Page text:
TALLAHASSEE — It’s a familiar rallying cry at protests over police abuses across the country: “defund the police.”
In Florida, it won’t be so easy.
Altering the budgets of Florida’s 66 elected sheriffs is difficult — if not impossible. County commissioners set sheriffs’ budgets across the state, but they have little say over how sheriffs spend the money.
And if sheriffs don’t like the budget commissioners give them, they can appeal their budget to the governor and Cabinet, which have favored sheriffs over the last few decades.
The 63-year-old state law could be a serious impediment to reforming, or defunding, sheriff’s departments, run by some of the most powerful elected officials in the state.
“Good luck if you’re going to try to defund a sheriff’s office,” said Robert Sullivan, a retired Pasco County Sheriff’s Office captain and professor at St. Leo University. “It is a powerful, powerful entity, the Florida sheriff.”
The idea to “defund” police has various meanings, from abolishing the departments to reducing their budgets and roles in society. Few Florida lawmakers or county commissioners have embraced the idea.
And while sheriffs seldom appeal to the governor over their budgets, reform efforts and shrinking budgets from a coronavirus-impacted recession could force Gov. Ron DeSantis to be an arbiter in the intra-county disputes.
DeSantis has not said how he feels about the “defund the police” movement, and his spokeswoman did not provide an answer to the question this week.
Unlike cities, which typically appoint their police chiefs and have stronger oversight of their budgets, sheriffs are elected and have stronger say over they spend their money.
County commissioners set the budgets for themselves and other elected officials, such as state attorneys, public defenders and tax collectors. Only sheriffs have the ability to appeal to the governor and Cabinet, which includes the state attorney general, chief financial officer and agriculture commissioner. Tax collectors and property appraisers can appeal their budgets to the state Department of Revenue, according to the Florida Association of Counties.
The process creates “an automatic tension between the county commission and the sheriffs," said Alachua County spokesman Mark Sexton.
“The county is charged with funding a lot of different entities other than themselves,” Sexton said. “There’s not enough money to give everyone everything.”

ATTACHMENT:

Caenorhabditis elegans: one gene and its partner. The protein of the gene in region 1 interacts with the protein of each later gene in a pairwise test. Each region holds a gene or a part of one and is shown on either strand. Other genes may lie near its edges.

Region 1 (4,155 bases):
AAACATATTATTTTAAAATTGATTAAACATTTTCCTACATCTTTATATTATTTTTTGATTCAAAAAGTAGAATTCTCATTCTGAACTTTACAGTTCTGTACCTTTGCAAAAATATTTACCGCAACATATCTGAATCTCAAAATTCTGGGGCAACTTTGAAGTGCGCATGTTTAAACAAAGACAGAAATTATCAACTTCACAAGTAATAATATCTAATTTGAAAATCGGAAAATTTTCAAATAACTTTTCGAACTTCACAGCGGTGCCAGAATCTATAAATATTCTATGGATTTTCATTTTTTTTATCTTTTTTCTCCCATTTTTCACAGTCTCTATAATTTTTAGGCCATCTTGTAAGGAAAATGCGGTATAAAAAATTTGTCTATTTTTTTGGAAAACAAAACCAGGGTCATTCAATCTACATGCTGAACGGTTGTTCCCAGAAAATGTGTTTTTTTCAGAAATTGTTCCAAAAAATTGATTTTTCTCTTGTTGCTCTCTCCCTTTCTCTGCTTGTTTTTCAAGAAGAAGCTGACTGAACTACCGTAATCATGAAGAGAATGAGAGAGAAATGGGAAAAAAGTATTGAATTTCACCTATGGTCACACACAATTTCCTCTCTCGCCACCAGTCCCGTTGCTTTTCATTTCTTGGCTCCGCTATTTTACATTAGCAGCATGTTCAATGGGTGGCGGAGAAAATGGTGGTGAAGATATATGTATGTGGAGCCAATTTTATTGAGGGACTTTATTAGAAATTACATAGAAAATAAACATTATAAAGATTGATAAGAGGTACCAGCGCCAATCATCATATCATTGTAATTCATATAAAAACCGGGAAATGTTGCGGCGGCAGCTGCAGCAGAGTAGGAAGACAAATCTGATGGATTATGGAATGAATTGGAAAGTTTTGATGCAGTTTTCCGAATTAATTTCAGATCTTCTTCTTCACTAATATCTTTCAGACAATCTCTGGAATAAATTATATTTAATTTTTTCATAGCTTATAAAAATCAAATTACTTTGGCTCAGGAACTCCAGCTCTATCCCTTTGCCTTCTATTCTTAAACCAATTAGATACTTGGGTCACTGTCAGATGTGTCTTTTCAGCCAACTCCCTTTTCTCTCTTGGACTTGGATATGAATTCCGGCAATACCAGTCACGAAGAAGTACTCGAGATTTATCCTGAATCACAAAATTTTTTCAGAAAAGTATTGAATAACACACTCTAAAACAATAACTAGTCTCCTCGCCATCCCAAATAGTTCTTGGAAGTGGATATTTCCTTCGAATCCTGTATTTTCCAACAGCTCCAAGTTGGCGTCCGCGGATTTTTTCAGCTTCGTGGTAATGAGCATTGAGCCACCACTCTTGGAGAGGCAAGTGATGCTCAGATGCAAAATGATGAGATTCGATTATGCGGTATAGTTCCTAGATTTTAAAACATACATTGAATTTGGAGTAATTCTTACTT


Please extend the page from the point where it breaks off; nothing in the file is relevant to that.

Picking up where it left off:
That tension has caused clashes in Alachua County, where commissioners and Sheriff Sadie Darnell have sparred multiple times in the last decade. In 2011 and 2016, she asked Gov. Rick Scott and the Cabinet to weigh in after not receiving the money she asked for. Both times, a deal was reached before the state’s top officials weighed in.
Alachua county sued her in 2017 after she diverted $500,000 the county assigned to vehicles toward raises for deputies. Justices have sided with Darnell twice, and the case now rests with the Florida Supreme Court.
The only exception to the sheriff’s appeal process is in the only county that doesn’t have an elected sheriff: Miami-Dade. There, the county commission is responsible for setting the budget for each department and the county mayor acts as the administrator for the county police department.
Mayor Carlos Gimenez, who acts as the administrator for the county police department, can make changes to the budget and also has veto power. He also appoints the police director. That will change in 2024, when Miami-Dade will join the rest of Florida’s counties in electing a sheriff.
Since 2000, sheriffs have asked the governor for help with their budgets at least a dozen times. Most of the appeals have come from sheriffs from smaller counties, where resources are more scarce, and most of the time, the sheriffs and counties reach agreements before the governor has to weigh in.
Governors have nearly always sided with sheriffs — at least in part.
One of the last times was in 2016, when then-Liberty County Sheriff Nick Finch wanted $282,000 more than what county officials gave him.
Finch went before Gov. Scott and his three Republican colleagues on the Cabinet and pointed to the badge on his chest, which had a black band across it, a sign of mourning for officers who died in the line of duty.
“Law enforcement is under attack. I don’t have to tell you guys that,” Finch said. “I can’t send my guys out under-equipped or not equipped at all to fight crime.”
He told Scott and the Cabinet that the budget dispute was personal. He said county commissioners didn’t like him.
“They’re trying extremely hard to make it as difficult for me to be a successful sheriff as they can," he said.
Liberty County Attorney Robin Myers explained that the county, most of which is federal forest land, is the poorest in the state. Finch and his 15 deputies were already consuming 76 percent of all tax dollars the county was collecting, Myers said.
“This is not personal. Business is not personal,” he said. “We do have other bills that we have to pay.”
Myers noted that Finch had purchased 27 assault rifles and five new vehicles the year before, when Finch had again gone before the Cabinet for a budget increase.
“He spent his money that ya’ll allocated him, $52,000, on a GMC Z71 pickup truck that he drives,” Myers said.
Scott and the Cabinet were not persuaded, though. After more than an hour of discussion, they sided with Finch. They decided he would get $142,000, including $100,000 for new vehicles.
Times/Herald staff writer Samantha J. Gross and Times staff writer C.T. Bowen contributed to this report.
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